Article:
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TO HEAR OCCUPY EVERYTHING TELL IT:
8 p.m. Saturday—A group of 50 to 75 people march from the Carrboro Anarchist Bookfair, held at the Nightlight on Rosemary Street, to the Chrysler Building at 419 W. Franklin St. They enter by raising the garage door.
Soon after—Chapel Hill police arrive, and three enter the building. They are met with chants of "ACAB!" The police "left as quickly as they came" and did not ask anyone to vacate. "They left, they didn't say anything to us, which is a signal of OK," said Kassandra Afray, 21, who was later one of seven charged with breaking and entering.
After the police leave—The group holds an assembly on how to use the space, and moves a noise and experimental art show to the building.
30 minutes later—Trucks return with wooden pallets, doors, water jugs and a display case. "Others began spreading the word to the nearby Occupy Chapel Hill campsite, and bringing their camping gear to the building."
Overnight—The group screens a movie, holds a dance party and begins passing out literature on its "experiment."
Sunday morning—"The building remains in our hands, with a small black flag hanging over the front door. The first 48 hours will be extremely touch and go, but with a little luck, and a lot of public support, we aim to hold it in perpetuity."
A yoga class is planned for the afternoon.
4:30 p.m. Sunday—With no warning, police storm the building with assault riffles and helmets and tell everyone to get on the ground. They begin handcuffing, processing, charging and loading people into a Chapel Hill Transit bus. Two journalists and a legal observer are also detained.
"It was such an aggressive and sudden and traumatizing thing. At one point I was at peace, and at another I was in an instant war zone," said Hannah Shaw, a supporter who was on the sidewalk and wasn't charged.
A crowd gathers across the street and chants "Shame! Shame!"
10 p.m. Sunday—A group of 100 supporters march in downtown Chapel Hill, most wearing black, chanting "Occupy Everything" and "We'll be back." They held signs reading "Off the Pigs."
TO HEAR CHAPEL HILL POLICE TELL IT:
7:45 p.m. Saturday—Police receive information that local anarchists book fair participants were organizing a march to the Chrysler Building at 419 W. Franklin St. They learn that 70 people broke into the building and plan to hold it permanently.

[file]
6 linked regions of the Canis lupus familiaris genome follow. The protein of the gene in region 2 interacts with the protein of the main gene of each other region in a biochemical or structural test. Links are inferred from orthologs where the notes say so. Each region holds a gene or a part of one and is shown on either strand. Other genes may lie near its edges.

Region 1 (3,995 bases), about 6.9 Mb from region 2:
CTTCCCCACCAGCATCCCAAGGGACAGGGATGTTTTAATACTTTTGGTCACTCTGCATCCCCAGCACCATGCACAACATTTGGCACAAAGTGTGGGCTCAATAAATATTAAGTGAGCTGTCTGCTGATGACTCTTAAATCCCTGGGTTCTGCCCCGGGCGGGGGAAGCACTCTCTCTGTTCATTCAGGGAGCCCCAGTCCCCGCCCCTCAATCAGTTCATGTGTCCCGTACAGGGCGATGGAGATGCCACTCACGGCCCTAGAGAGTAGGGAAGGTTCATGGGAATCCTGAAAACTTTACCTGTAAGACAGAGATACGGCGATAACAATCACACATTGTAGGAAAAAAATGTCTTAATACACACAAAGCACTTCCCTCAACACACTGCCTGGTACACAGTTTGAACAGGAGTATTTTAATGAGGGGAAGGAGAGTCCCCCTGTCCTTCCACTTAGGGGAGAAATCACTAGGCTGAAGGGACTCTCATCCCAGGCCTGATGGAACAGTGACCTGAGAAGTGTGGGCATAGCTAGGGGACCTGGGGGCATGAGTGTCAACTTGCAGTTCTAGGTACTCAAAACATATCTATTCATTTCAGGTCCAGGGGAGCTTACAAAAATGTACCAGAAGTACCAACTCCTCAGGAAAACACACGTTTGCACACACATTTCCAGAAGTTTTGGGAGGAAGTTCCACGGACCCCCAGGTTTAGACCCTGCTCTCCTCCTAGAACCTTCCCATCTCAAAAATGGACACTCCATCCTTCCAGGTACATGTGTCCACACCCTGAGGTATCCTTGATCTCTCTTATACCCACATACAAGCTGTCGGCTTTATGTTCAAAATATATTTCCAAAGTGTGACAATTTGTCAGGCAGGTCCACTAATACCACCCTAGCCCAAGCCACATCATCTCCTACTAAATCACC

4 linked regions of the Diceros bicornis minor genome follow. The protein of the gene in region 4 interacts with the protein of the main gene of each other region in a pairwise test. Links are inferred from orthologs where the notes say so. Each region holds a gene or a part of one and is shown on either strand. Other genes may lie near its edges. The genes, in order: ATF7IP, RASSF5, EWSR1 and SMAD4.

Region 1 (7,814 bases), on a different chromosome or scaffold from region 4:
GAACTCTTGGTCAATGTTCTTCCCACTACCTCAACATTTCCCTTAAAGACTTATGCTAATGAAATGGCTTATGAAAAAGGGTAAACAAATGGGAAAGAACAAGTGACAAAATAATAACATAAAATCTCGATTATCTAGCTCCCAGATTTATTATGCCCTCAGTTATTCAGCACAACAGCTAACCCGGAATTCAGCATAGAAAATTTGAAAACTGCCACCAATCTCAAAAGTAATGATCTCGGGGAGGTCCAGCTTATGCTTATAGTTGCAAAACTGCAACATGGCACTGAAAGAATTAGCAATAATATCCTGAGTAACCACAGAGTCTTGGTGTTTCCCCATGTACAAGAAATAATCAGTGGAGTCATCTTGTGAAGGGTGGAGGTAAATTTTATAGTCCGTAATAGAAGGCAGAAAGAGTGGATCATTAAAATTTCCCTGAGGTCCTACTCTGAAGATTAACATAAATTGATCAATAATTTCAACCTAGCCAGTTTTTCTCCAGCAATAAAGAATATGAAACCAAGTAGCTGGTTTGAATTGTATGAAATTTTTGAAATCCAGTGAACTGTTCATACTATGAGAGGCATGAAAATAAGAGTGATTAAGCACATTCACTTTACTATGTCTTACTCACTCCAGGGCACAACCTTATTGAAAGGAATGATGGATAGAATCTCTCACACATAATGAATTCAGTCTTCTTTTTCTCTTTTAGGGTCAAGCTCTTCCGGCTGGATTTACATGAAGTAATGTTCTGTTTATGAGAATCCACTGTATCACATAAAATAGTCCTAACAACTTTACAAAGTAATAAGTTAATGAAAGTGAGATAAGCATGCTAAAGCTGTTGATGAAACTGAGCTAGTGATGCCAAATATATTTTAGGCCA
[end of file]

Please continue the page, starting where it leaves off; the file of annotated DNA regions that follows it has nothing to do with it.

Soon after—An officer engages the group and is greeted by chants of "ACAB," which they later learn stands for "All Cops Are Bastards." The group moves in a threatening manner toward the officer. Several are wearing hoods and masks. Officers pull back from the scene to avoid a confrontation.
Overnight—Police monitor the building and see generators, food, wooden pallets and other items brought in. They gather more information on members of the group and learn that one was involved in a violent protest at Greenbridge. They find flyers they say depicted the Occupy Oakland movement, which alarmed them. They were further afraid of large banners that obscured the windows, and say the group had lookouts on the roof.
4:30 p.m. Sunday—Based on "known risks associated with anarchist groups" police wait until the crowd reaches a "manageable size." They deploy a tactical team because they aren't sure if weapons are inside. Police Chief Chris Blue says the plan required patience and restraint and stresses that no one was injured and no tear gas was used. Police don't find weapons, only flammable materials, a bag of rocks, and information on how to conduct a riot, how many people it takes to flip a police car and where to strike a window to break it.
UNC police and Carrboro police help secure the perimeter with Franklin Street shut off for six blocks. Anyone standing nearby the building is detained until they can be cleared as not involved because police aren't sure who poses a threat.